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New York Jets offseason preview Part VIII: Secondary

JC Jackson, NY Jets, Free Agent, Contract, PFF, Pats
J.C. Jackson, New England Patriots, New York Jets, Getty Images

The New York Jets have already re-signed two secondary defenders

New York Jets secondary:

  • Players under contract: S Michael Carter II, S Ashtyn Davis, CB Isaiah Dunn, CB Brandin Echols, CB Bryce Hall, CB Justin Hardee, S Jovante Moffat, S Kai Nacua, S Jason Pinnock, DB Javin White, CB Rachad Wildgoose
  • Free agents: CB Javelin Guidry (ERFA), S Marcus Maye (UFA)
  • Reserve/future: N/A
  • Re-signed: S LaMarcus Joyner, S Will Parks, S Elijah Riley

The Position on the Position

While New York Jets fans have fully embraced Seattle schadenfreude since trading Jamal Adams … a move seen as the first step of the Seahawks’ fall from grace … it’s worth taking an objective look at where the secondary room he left behind stands.

The weight, both emotionally and financially, has been lifted but questions continue to burden New York.

Marcus Maye continues to linger as the centerpiece and main, developed attraction in the secondary but he (and fellow defender Foley Fatukasi) will likely head elsewhere in free agency.

Maye played an injury-shortened season on a franchise tag, perhaps an unspoken compromise reached after little progress was made on a long-term deal. Analytically, Maye consistently ranks in the upper half of safety rankings, but his cloudy future became even blurrier when a torn Achillies ended his season in November.

Injuries to Maye and veteran newcomer Lamarcus Joyner (whom the Jets have already re-signed) forced the Jets to rely on a hodgepodge of draft weekend Saturday additions and late arrivals. Some, like Michael Carter II, Brandin Echols, Bryce Hall, and Elijah Riley (whose exclusive rights clause has been exercised, per Al Iannazzone of Newsday), proved that they have a future in the NFL.

Another one of the depth options, former Eagles safety Will Parks, was also re-signed recently for his strong efforts in a key role late in the 2021 season. Contrastly, free safety Ashtyn Davis, a third-round pick from 2020 whose rookie season was eaten by injury, struggled in an expanded role.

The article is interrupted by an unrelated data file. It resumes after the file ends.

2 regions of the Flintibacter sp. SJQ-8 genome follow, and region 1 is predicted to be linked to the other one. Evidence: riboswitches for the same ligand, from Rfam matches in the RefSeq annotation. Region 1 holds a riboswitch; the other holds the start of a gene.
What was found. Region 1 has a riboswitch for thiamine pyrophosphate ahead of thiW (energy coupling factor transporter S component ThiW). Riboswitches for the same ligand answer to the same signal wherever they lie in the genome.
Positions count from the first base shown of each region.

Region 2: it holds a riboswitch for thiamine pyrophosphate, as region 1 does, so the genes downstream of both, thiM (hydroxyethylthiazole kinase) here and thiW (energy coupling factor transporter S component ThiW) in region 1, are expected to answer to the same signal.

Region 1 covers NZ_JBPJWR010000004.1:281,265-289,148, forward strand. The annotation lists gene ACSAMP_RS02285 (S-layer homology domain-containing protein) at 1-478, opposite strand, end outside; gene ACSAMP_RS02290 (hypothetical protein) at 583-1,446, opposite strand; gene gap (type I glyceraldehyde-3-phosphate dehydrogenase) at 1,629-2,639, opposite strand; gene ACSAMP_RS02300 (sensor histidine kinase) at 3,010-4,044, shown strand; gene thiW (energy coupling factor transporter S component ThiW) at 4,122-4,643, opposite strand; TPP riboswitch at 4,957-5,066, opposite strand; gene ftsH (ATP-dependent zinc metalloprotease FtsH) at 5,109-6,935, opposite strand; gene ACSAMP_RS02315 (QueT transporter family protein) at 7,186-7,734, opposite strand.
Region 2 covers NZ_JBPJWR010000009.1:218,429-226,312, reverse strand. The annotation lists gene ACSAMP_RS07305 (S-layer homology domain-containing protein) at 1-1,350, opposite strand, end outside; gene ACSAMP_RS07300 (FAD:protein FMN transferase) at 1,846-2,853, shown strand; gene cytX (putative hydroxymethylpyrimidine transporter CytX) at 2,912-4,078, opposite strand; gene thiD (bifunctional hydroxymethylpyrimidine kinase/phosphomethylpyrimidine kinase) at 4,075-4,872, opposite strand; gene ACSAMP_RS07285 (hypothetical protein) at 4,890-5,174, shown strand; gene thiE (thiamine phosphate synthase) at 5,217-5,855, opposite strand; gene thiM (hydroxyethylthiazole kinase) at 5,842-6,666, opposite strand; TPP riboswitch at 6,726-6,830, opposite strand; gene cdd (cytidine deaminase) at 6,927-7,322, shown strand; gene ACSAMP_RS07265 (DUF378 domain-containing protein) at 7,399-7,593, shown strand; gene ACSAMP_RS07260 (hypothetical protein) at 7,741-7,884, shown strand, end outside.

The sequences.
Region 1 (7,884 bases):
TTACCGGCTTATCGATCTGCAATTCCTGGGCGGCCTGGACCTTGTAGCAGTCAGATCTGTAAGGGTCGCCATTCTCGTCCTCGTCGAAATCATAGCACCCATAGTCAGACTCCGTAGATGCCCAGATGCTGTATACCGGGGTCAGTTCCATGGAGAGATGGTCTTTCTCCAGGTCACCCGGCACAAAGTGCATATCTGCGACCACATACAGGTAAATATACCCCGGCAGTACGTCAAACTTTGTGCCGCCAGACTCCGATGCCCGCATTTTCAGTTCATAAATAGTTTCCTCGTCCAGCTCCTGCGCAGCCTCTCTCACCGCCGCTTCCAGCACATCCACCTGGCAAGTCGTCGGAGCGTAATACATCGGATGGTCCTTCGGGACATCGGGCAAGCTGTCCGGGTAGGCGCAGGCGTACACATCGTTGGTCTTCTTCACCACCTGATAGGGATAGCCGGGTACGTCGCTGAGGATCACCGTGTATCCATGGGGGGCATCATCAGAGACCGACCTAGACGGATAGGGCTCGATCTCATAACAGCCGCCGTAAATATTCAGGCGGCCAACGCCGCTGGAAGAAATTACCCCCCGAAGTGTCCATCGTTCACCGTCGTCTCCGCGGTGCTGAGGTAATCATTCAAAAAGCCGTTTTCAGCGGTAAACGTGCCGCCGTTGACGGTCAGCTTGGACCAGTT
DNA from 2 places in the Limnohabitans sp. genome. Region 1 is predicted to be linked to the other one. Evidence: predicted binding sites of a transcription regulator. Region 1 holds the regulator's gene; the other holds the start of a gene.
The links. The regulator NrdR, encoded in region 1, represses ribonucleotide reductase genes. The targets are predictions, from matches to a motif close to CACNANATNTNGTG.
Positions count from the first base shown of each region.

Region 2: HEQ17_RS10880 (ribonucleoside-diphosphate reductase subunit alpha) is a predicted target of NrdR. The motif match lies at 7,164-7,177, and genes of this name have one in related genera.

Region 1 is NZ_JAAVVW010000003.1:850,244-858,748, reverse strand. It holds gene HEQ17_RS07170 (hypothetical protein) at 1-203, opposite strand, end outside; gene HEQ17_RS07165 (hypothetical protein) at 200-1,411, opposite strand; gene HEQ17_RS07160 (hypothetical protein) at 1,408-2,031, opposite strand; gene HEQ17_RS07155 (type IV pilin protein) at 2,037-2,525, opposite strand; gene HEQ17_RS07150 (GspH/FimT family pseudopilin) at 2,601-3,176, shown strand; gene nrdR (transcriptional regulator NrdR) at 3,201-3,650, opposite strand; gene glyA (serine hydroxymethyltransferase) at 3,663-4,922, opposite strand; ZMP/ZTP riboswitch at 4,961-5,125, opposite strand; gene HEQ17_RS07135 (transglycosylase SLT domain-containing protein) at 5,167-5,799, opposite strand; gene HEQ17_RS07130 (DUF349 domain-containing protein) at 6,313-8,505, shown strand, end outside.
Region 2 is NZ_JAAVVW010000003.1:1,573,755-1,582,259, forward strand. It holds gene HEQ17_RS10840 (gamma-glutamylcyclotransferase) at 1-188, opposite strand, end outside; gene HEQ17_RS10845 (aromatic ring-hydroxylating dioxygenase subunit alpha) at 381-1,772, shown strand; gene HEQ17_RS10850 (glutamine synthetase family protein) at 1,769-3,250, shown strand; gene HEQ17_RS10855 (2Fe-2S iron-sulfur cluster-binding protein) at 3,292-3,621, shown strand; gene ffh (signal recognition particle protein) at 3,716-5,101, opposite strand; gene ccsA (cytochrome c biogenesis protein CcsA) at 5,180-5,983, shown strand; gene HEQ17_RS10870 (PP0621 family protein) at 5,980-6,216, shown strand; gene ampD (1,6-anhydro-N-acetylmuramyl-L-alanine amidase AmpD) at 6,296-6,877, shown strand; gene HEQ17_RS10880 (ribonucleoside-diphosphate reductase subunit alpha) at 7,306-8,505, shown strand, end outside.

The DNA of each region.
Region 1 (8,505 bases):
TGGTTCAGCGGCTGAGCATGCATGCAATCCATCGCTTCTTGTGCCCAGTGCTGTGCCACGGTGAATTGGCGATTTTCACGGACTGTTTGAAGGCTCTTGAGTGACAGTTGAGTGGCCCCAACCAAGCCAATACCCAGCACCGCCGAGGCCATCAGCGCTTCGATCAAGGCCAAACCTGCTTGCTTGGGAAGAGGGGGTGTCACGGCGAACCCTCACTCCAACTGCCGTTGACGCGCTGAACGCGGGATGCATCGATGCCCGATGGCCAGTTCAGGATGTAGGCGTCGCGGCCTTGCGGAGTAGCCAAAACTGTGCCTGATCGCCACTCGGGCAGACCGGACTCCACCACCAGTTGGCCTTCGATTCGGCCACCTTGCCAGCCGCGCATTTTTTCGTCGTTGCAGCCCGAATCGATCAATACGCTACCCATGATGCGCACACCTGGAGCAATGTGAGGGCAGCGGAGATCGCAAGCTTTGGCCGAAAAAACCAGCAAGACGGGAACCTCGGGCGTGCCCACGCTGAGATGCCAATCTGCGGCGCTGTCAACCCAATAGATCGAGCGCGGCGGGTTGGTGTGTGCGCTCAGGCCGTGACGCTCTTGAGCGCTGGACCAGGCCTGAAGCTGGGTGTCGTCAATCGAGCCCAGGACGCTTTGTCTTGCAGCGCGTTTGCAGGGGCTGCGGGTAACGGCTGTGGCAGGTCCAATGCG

Free Agents

Javelin Guidry

A Combine legend (having run a 4.3 40-yard dash in his appearance during the 2020 edition) turned Jets starter, Guidry has stuck around for two seasons in New York. His athletic intangibles, ability to play all over the field (head coach Robert Saleh appreciated his role in the corner, dime, and nickel at several points last season), and status as a restricted free agent should warrant an invite back.

Marcus Maye

Things are probably more amicable this time around, but it appears that the Jets are about to part ways with another high-profile safety.

Maye, set to enter his sixth season, is likely looking for something long-term, and it’s not in the Jets’ best interests when he’s coming off such a dangerous injury. The $10.6 million franchise tag, again, seemed like a compromise, a prove-it opportunity that Maye could continue to be the defensive face of the franchise in the post-Adams era. An injury shouldn’t be held against him, but such is life in the NFL.

Will they draft?

It appears quite likely the Jets will make a draft splash in the secondary, as representation for the prime secondary prospects in the top ten has broken out amongst the Jets’ faithful.